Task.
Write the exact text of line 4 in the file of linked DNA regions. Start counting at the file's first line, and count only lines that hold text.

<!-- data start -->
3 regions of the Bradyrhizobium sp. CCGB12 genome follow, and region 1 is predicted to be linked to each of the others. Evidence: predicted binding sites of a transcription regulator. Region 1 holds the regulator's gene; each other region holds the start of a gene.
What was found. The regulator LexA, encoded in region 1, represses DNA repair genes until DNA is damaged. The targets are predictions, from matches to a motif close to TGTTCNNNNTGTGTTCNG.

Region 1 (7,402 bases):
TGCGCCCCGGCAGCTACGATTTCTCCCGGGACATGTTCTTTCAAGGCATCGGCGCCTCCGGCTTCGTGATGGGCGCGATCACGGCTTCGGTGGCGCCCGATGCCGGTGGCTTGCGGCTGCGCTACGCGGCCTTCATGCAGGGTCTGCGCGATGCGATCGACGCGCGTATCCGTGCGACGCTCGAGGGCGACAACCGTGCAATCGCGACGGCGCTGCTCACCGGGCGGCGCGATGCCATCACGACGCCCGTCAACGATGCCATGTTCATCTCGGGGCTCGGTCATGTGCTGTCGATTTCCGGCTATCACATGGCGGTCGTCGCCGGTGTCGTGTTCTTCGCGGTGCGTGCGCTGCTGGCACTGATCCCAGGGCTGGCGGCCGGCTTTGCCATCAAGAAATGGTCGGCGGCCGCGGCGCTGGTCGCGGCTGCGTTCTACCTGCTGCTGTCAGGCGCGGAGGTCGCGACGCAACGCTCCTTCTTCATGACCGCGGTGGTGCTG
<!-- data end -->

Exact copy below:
TGCGCCCCGGCAGCTACGATTTCTCCCGGGACATGTTCTTTCAAGGCATCGGCGCCTCCGGCTTCGTGATGGGCGCGATCACGGCTTCGGTGGCGCCCGATGCCGGTGGCTTGCGGCTGCGCTACGCGGCCTTCATGCAGGGTCTGCGCGATGCGATCGACGCGCGTATCCGTGCGACGCTCGAGGGCGACAACCGTGCAATCGCGACGGCGCTGCTCACCGGGCGGCGCGATGCCATCACGACGCCCGTCAACGATGCCATGTTCATCTCGGGGCTCGGTCATGTGCTGTCGATTTCCGGCTATCACATGGCGGTCGTCGCCGGTGTCGTGTTCTTCGCGGTGCGTGCGCTGCTGGCACTGATCCCAGGGCTGGCGGCCGGCTTTGCCATCAAGAAATGGTCGGCGGCCGCGGCGCTGGTCGCGGCTGCGTTCTACCTGCTGCTGTCAGGCGCGGAGGTCGCGACGCAACGCTCCTTCTTCATGACCGCGGTGGTGCTG